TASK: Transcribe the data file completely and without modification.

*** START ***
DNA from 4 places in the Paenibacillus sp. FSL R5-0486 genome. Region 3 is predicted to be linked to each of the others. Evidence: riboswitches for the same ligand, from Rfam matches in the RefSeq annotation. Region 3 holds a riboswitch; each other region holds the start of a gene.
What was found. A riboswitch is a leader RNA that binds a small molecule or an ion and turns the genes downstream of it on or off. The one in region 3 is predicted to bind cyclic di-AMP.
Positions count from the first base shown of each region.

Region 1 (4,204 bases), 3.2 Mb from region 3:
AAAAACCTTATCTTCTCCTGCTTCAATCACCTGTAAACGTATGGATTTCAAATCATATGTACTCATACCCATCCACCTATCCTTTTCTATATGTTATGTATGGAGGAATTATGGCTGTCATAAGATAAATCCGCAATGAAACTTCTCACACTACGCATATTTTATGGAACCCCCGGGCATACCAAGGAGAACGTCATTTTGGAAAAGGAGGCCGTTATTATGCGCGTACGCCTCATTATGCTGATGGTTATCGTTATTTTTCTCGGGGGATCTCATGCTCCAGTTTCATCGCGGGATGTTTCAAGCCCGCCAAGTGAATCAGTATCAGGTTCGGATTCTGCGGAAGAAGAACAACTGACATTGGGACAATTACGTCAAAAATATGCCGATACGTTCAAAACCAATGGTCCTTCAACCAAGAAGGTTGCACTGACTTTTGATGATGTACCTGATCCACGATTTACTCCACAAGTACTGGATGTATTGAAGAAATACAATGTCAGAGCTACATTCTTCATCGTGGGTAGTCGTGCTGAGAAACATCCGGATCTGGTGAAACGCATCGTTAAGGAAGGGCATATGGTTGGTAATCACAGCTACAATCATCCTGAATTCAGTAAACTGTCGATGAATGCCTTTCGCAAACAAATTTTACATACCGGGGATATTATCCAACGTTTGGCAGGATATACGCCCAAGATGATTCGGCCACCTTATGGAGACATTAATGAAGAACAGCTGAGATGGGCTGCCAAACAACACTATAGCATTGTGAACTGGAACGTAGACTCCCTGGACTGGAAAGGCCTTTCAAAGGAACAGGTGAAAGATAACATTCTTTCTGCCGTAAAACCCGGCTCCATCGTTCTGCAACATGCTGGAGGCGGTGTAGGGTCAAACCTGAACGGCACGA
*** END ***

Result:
DNA from 4 places in the Paenibacillus sp. FSL R5-0486 genome. Region 3 is predicted to be linked to each of the others. Evidence: riboswitches for the same ligand, from Rfam matches in the RefSeq annotation. Region 3 holds a riboswitch; each other region holds the start of a gene.
What was found. A riboswitch is a leader RNA that binds a small molecule or an ion and turns the genes downstream of it on or off. The one in region 3 is predicted to bind cyclic di-AMP.
Positions count from the first base shown of each region.

Region 1 (4,204 bases), 3.2 Mb from region 3:
AAAAACCTTATCTTCTCCTGCTTCAATCACCTGTAAACGTATGGATTTCAAATCATATGTACTCATACCCATCCACCTATCCTTTTCTATATGTTATGTATGGAGGAATTATGGCTGTCATAAGATAAATCCGCAATGAAACTTCTCACACTACGCATATTTTATGGAACCCCCGGGCATACCAAGGAGAACGTCATTTTGGAAAAGGAGGCCGTTATTATGCGCGTACGCCTCATTATGCTGATGGTTATCGTTATTTTTCTCGGGGGATCTCATGCTCCAGTTTCATCGCGGGATGTTTCAAGCCCGCCAAGTGAATCAGTATCAGGTTCGGATTCTGCGGAAGAAGAACAACTGACATTGGGACAATTACGTCAAAAATATGCCGATACGTTCAAAACCAATGGTCCTTCAACCAAGAAGGTTGCACTGACTTTTGATGATGTACCTGATCCACGATTTACTCCACAAGTACTGGATGTATTGAAGAAATACAATGTCAGAGCTACATTCTTCATCGTGGGTAGTCGTGCTGAGAAACATCCGGATCTGGTGAAACGCATCGTTAAGGAAGGGCATATGGTTGGTAATCACAGCTACAATCATCCTGAATTCAGTAAACTGTCGATGAATGCCTTTCGCAAACAAATTTTACATACCGGGGATATTATCCAACGTTTGGCAGGATATACGCCCAAGATGATTCGGCCACCTTATGGAGACATTAATGAAGAACAGCTGAGATGGGCTGCCAAACAACACTATAGCATTGTGAACTGGAACGTAGACTCCCTGGACTGGAAAGGCCTTTCAAAGGAACAGGTGAAAGATAACATTCTTTCTGCCGTAAAACCCGGCTCCATCGTTCTGCAACATGCTGGAGGCGGTGTAGGGTCAAACCTGAACGGCACGA